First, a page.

5. Overcoming objections and upping the ante: Marketers emphasize the uniqueness of the product and urge us to accept no substitutes. They create a sense of urgency with limited-time offers and great bargains for the shopper in us.

6. Guaranteeing no risk: If you don’t get results, you will get a full refund! So, what have you got to lose?

7. Being persistent: Fitness infomercials repeat the same message frequently. Repetition, particularly late at night when our subconscious minds are more vulnerable, may well tap into the power of suggestion that prompts the buy.

Sold! Viewers will generally watch for 13 to 15 minutes before calling.

Add-On Sales For More Quick Profits

The purchase decision may be just the beginning of profits from fitness infomercials. Shipping, handling, and taxes are expected. But as a new, enthusiastic buyer, beware that you are likely to encounter a barrage of add-ons before you have completed the transaction. Pay close attention, or your credit card may automatically be charged monthly for additional products. And later, if you exercise your money- back guarantee, you may get the runaround from an automated system.

All told, you may pay the original advertised price many times over and, unfortunately, never see results. At some point you may come to realize that your fast-fitness fantasy was, from the start, the manufacturer’s quick-profit, dream-come-true at the expense of consumers.

Consumer Knowledge is Power

Do not let your emotions override patience and logic. Take a step back and research the fitness infomercial product and its claims. If you can move past the impulse buy:

*Check out user reviews on the specific product of interest.
*Visit consumer-related sites before buying exercise equipment.
*Ask the opinion of a fitness professional, preferably one who has formal training and an advanced degree in exercise science.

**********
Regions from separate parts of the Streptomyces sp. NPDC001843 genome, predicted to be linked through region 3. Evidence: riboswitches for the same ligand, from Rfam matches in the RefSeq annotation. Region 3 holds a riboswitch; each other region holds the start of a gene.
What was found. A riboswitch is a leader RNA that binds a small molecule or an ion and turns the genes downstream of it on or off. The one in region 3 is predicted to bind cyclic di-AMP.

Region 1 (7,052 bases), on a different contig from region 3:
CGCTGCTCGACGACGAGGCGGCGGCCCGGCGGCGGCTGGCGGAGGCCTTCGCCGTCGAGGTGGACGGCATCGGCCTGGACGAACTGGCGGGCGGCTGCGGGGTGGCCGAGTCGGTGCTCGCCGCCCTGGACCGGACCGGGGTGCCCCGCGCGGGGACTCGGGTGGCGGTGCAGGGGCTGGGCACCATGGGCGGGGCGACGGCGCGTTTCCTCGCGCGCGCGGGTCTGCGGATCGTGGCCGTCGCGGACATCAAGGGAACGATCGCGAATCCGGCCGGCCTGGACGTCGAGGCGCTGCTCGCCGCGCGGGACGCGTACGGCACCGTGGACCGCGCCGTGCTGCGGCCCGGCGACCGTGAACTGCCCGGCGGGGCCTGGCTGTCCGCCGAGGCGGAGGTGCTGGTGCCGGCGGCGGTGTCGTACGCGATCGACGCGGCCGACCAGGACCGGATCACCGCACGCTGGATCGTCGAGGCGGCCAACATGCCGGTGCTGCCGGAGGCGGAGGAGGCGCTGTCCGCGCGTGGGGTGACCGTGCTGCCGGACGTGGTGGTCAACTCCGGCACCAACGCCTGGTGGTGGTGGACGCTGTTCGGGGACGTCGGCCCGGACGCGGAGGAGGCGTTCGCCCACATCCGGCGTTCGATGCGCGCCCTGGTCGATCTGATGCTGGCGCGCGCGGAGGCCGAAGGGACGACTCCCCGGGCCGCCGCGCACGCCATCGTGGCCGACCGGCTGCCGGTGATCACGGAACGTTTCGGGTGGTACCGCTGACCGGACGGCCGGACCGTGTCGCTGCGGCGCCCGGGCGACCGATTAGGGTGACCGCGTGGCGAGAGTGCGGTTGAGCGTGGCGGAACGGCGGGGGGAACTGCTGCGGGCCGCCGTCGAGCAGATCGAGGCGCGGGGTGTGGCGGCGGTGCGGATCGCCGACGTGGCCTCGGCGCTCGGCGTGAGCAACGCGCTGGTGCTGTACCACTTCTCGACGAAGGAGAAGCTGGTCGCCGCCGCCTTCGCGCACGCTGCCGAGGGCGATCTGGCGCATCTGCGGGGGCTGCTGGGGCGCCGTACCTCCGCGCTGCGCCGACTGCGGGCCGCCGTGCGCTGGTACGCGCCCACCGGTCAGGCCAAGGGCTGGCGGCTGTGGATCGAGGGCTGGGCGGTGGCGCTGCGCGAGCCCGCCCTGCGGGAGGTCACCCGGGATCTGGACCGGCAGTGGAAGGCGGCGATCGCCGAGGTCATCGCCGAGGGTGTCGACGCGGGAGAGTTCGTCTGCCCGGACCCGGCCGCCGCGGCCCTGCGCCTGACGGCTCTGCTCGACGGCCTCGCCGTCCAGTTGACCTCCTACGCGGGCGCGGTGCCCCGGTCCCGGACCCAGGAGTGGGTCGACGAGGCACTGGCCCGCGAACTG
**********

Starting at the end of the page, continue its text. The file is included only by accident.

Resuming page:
*If you decide that the product is worth a try, be sure to read the fine print on the website.

Educate yourself by learning fundamental exercise and weight control principles so that unsubstantiated product claims will be more transparent to you. Fitness knowledge gives you the power to prevent falling for the fast-fitness fantasy before you make the purchase.

References:

1. Consumer Reports. (2009, January 6). Tip of the day: Choose a home exercise machine to fit your budget. Retrieved January 19, 2009, from http://blogs.consumerreports.org/health/2009/01/home-workout.html?resultPageIndex=1&resultIndex=1

2. The Marqui Automation Company. (2005, May 7). The all-powerful infomercial. Retrieved January 18, 2009, from http://www.marqui.com/blog/the_allpowerful.aspx

3. Infomercial Marketing. (2006, April 7). The right kind of product for an infomercial is… Retrieved January 19, 2009, from http://infomercialmarketing.wordpress.com/2006/04/

4. Federal Trade Commission. (2003, November). Avoiding the muscle hustle: Tips for buying exercise equipment. Retrieved January 18, 2009, from http://www.ftc.gov/bcp/edu/pubs/consumer/alerts/alt113.shtm

5. Consumer Reports. (2009, January). Assessing exercise infomercials’ claims. Retrieved January 19, 2009, from http://www.consumerreports.org/health/healthy-living/fitness/staying-fit/infomercial-exercise-2-08/how-they-tested/infomercial-exercise-equipment-how-they-test.htm

Dr. Denise K. Wood is an educator and sport and fitness training consultant from Knoxville, TN and creator of www.womens-weight-training-programs.com She has trained a wide range of clients from beginners to Olympians. Dr. Wood is a former national track and field champion with years of international experience. She has been recognized as an outstanding professor in exercise science and research/statistics.